Social media: the straw that will break the multi-tasker's back?

Every day, I do my social media “drive-thru's,” checking in with Linkedin, Twitter, and Facebook. And then I read my emails – hundreds a day – and dig into the long list of projects that need my attention, all of which are vitally drivethru.jpgimportant to running a business, none less critical than the others. I address business issues that come up on an hourly basis, while sneaking in a few parental tasks like emailing teachers about my child's absence, and finding help interpreting Shakespeare’s “Midsummer Night’s Dream.”

I proudly consider myself a “professional multi-tasker.” I even talked about it with Cindy Krisher Goodman, as part of a discussion on work life balance.

But social media. This might be what breaks me.

On Linkedin this morning, I saw Todd Herschberg gathering input for a panel discussion he will be monitoring: “What social media questions would you like answered?” (Todd is a LinkedIn master, with 27,250+ connections. He is the 36th most connected person on LinkedIn.)

“When?” That’s it. That is my question for Todd's panel.

I want to be connected. I’m aiming for 500+ connections on Linkedin. I aspire to thousands and thousands of Twitter followers. I would love our Facebook Fan page to strain with 50,000 fans (or likers, I guess they are now called).

So I try. But in all honesty, I am mainly doing “most” social media because I feel that I can’t be left behind. I would be horrified to be termed “old school” and certainly don’t want to miss business opportunities. And I do believe that business opportunities are there.

The problem is that I am a business/financially minded bottom-line kind of gal. I have yet to see social media contribute to our bottom line. Rather, I’m beginning to wonder if it’s becoming a distraction from making our company profitable. It takes a lot of time to answer tweets, stay connected and not be tardy in my social responses. I am trying to find a social media balance, to set priorities: I think Linkedin is far more important than Twitter, from a dollar-and-cents point of view.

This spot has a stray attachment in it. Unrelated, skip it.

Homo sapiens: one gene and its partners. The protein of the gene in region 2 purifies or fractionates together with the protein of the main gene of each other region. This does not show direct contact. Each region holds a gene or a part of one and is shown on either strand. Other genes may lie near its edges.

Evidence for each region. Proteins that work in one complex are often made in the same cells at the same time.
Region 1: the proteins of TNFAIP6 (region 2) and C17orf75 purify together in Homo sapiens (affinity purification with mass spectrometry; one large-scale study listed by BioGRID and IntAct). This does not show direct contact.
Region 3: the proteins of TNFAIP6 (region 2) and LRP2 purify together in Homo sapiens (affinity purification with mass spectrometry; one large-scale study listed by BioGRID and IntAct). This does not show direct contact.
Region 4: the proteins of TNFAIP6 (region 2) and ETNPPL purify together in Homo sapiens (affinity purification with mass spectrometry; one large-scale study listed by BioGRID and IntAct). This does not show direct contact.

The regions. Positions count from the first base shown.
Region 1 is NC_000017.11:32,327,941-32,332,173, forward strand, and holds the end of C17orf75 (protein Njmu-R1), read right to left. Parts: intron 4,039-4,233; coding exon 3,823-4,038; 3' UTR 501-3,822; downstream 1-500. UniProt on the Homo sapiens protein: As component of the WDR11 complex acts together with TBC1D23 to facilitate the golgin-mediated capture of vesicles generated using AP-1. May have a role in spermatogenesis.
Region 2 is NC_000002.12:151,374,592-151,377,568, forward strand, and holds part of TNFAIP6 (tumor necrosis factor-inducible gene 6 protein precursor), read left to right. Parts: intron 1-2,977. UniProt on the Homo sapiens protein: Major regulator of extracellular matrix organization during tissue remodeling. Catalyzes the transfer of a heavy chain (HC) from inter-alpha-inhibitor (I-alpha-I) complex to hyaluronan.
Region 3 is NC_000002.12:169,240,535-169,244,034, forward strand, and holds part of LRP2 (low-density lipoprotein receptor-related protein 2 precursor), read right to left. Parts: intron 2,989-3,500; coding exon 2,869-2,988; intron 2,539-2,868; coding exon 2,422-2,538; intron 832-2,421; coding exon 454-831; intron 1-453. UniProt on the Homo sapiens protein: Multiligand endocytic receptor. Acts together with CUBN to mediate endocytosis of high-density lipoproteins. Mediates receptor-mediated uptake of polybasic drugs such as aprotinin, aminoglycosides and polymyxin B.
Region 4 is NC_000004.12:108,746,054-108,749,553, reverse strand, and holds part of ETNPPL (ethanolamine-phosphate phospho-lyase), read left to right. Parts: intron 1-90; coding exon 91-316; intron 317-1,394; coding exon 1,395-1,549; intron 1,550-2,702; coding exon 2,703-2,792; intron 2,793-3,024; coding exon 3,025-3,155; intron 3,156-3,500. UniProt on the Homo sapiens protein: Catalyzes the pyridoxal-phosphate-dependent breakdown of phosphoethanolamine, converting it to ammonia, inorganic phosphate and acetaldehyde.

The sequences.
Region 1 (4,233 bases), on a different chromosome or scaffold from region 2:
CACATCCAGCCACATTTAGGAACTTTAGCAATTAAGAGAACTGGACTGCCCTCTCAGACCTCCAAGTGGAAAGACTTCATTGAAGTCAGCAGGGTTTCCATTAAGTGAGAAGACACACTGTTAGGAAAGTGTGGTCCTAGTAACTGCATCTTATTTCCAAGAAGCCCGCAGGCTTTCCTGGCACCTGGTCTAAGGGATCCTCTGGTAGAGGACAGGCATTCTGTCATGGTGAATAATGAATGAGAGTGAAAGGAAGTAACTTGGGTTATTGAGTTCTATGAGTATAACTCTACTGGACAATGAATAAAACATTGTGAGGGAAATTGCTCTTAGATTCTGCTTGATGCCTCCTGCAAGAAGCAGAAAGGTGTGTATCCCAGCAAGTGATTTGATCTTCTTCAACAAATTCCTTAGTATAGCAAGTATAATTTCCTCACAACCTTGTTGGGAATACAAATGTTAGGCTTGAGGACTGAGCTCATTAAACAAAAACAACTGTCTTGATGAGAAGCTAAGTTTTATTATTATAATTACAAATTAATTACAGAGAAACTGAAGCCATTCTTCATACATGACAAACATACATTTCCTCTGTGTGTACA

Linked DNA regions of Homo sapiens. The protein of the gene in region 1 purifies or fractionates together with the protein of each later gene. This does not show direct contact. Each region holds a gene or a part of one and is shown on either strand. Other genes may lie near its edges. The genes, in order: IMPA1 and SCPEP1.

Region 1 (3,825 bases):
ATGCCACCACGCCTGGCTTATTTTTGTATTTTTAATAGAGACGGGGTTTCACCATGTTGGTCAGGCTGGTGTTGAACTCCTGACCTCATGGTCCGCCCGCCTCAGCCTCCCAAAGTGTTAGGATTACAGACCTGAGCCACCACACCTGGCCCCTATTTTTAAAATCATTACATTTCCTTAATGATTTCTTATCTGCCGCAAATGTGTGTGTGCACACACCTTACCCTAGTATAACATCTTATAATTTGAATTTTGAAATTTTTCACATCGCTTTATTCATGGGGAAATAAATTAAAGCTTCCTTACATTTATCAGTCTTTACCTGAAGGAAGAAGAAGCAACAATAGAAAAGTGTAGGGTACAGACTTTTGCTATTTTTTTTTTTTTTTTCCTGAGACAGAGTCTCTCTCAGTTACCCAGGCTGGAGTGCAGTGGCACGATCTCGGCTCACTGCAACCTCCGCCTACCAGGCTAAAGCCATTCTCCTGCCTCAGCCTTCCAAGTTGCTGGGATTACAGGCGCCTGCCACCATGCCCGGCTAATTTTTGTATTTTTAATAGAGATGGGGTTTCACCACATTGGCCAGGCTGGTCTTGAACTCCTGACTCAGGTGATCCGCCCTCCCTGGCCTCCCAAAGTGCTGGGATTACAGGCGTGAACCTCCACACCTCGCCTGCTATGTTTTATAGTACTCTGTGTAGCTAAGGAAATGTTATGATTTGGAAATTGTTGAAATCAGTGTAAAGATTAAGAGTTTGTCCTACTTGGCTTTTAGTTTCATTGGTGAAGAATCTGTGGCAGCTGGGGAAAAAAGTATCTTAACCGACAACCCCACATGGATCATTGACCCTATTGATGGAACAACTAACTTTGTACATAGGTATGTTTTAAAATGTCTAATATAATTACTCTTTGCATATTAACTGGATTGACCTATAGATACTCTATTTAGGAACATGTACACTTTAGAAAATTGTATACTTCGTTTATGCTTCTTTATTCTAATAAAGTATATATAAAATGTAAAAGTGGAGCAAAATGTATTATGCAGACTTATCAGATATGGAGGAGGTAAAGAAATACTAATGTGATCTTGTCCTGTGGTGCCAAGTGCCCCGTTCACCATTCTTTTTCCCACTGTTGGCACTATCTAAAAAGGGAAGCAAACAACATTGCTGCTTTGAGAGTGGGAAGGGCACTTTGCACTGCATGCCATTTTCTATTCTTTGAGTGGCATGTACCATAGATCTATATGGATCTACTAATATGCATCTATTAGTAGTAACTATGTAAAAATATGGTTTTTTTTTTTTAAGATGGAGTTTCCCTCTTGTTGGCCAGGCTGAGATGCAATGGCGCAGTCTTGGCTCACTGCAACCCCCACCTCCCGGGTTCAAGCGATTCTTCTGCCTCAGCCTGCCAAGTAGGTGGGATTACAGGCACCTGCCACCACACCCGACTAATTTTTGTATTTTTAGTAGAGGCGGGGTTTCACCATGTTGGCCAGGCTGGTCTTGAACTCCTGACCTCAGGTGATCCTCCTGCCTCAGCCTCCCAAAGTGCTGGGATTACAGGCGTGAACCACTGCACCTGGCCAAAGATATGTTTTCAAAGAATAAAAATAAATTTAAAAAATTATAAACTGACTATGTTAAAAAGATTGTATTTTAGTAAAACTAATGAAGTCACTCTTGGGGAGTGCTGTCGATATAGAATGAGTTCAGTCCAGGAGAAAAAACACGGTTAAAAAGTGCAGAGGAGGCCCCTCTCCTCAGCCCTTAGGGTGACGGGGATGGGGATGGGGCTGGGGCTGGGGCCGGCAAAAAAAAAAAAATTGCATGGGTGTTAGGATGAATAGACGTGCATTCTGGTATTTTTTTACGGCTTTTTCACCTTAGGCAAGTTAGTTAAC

So at times, this professional multi-tasker's response is, "Enough already." Tempting though it is, my life is too complicated to sit with my iPhone, tweeting, for hours at a time or Facebook all evening.

If a call from my kids about homework and afterschool activities is a necessary but attention-diverting intrusion, what is responding with the appropriate @ to a deluge of tweets?

I’ll keep up with my “drive- thru’s,” and certainly won’t abandon the effort. If I figure out the “when,” I’ll let you know. Any ideas?  |  digg it!  |  reddit reddit!  |  Google!

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When, Leslie?

I find that by using a few simple tricks, most people can manage their social media in about 10-15 minutes per day:

1 - Integrate LinkedIn with Twitter:
Updating your "Network Activity" on LinkedIn will then update your Twitter account as well

2 - Form letters:
I average about 100 emails/day from LinkedIn connections (which go to a seperate email account). About 80% of these are "help me find a job", "help me find funding", or "please review my website/social media strategy, but I can't/won't pay". These get a form letter (I do spend a few minutes personalizing them). The other 20% are business deals, client leads, speaking engagement offers, etc. These get personal attention.

3 - Robust filters:
Remember that Facebook users vary; some use it for business others for fun. I have set up friend lists for multiple categories, allowing me to simply switch views with a single click... I want to see what my neice has been doing? Switch to the "Family" view. Wondering what's been going on in Orange County? Silicon Valley? New York? Philly? Again, a single click filters my view.

The average person, however, should be able to use the above tips to streamline a few things.

For the record (if you don't mind my slipping in a bit of shameless self-promotion), one of my more popular speaking/workshop/seminar topics is "Social Media in 10 Minutes per Day". If you'd like to book me to speak at your conference or to your organization, feel free to reach out:

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